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In 1962 when Frank Sinatra appeared for one night at the Olympia, Charles, his Gallic equivalent on stage, screen and records, left the set where he was filming in Italy in order to introduce him. “Please don’t think I am going to insult you by introducing you to Frank Sinatra. You know perfectly well who he is already. Therefore, in a break with convention, I’m going to introduce Frank Sinatra to you. Frank, welcome to Paris!” Not long afterward, Sinatra returned the compliment in Las Vegas.
On 17 January 1963, two years after his triumph at the Alhambra, Charles returned for 6 weeks at the Olympia. But with a difference. Abandoning the music-hall tradition of “two parts”, one for a rising newcomer, the other for the “star”, he took on the formula already championed by his predecessors Charles Trenet and Yves Montand: the full-length recital. Thus, after a performance of 31 songs and 8 curtain calls, the audience rose to its feet: an audience comprised, once again, of the aristocracy of French entertainment: Johnny Hallyday, Charles Trenet, Dalida, Catherine Deneuve, Roger Vadim – et al. Amongst the new songs on offer was one which fitted exactly his by now well-known penchant for frank but feeling evocation of the miniature dramas of everyday life: Bon anniversaire.
Following this triumph at the Olympia, Charles set about implementing the next stage of his carefully-planned career: the conquest of America. Carnegie Hall, New York’s most prestigious venue, host to Yehudi Menuhin, Maria Callas, the Vienna Philharmonic Orchestra and Sviatoslav Richter, was in his sights.
So he chartered a Boeing 707 to ferry ‘le Tout-Paris’ (artists of the calibre of Johnny Hallyday, Françoise Sagan, Eddie Barclay and François Truffaut) plus his family and a bevy of journalists, to his opening night, on March 30, 1963. It was a triumph, with all 2,800 seats sold in advance, and several extra rows having to be placed on the stage. Addressing his audience in English, he sang a third of the songs in that language, joking with them about the differences between the two. Bob Dylan, who that very year had taken the American music world by storm with Blowin’ in the wind, was devastated, saying, “It is the most beautiful thing I have seen on stage”.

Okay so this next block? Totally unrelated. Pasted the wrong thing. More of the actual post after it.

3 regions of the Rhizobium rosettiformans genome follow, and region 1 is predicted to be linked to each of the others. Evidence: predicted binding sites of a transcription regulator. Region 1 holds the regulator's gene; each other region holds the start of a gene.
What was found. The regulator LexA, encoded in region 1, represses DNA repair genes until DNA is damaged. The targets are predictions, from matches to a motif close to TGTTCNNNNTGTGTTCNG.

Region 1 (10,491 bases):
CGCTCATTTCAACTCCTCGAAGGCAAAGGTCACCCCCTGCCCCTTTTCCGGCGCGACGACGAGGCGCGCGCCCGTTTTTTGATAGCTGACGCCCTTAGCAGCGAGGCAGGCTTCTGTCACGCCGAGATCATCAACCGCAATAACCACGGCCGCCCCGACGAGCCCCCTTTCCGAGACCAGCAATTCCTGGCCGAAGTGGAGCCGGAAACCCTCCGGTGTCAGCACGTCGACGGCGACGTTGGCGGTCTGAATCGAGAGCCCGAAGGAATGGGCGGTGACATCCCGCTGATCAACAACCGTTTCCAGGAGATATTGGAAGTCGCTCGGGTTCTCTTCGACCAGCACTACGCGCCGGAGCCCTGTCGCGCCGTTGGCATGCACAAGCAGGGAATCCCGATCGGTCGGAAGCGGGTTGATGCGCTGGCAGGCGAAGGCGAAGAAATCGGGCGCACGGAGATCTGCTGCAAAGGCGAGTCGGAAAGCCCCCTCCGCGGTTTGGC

Charles Aznavour had started to become an American.
In October 1963, like thousands of his compatriots, Charles Aznavour lived through the last days of Edith Piaf, turning up with a group of her closest friends at her flat in the Boulevard Lannes, where her coffin, with a little window through which you could see her face, was on view in the library. Outside, hundreds of thousands of her admirers queued patiently to do the same thing.
Ironically, his next release for Barclay contained La Mamma, a lament for a dying matriarch, which in 1964 topped the hit parade alongside the ‘yé-yés’ (French rock stars) and the Beatles, allegedly selling 10,000 45rpms per day. In the same year he toured 70 French towns on 70 days and played to packed houses at the Olympia. Yet, despite topping the charts alongside them – and even writing songs for them! – Charles was ambiguous about the ‘yé-yés’. In his view the word ‘idol’ had little meaning, even if it referred to someone who had risen to fame and fortune. Only exceptional talent and long perseverance could forge real artists: “Ils effectueront à rebours le trajet que nous avons parcouru étape par étape” (They must take in reverse the path which we followed step by step).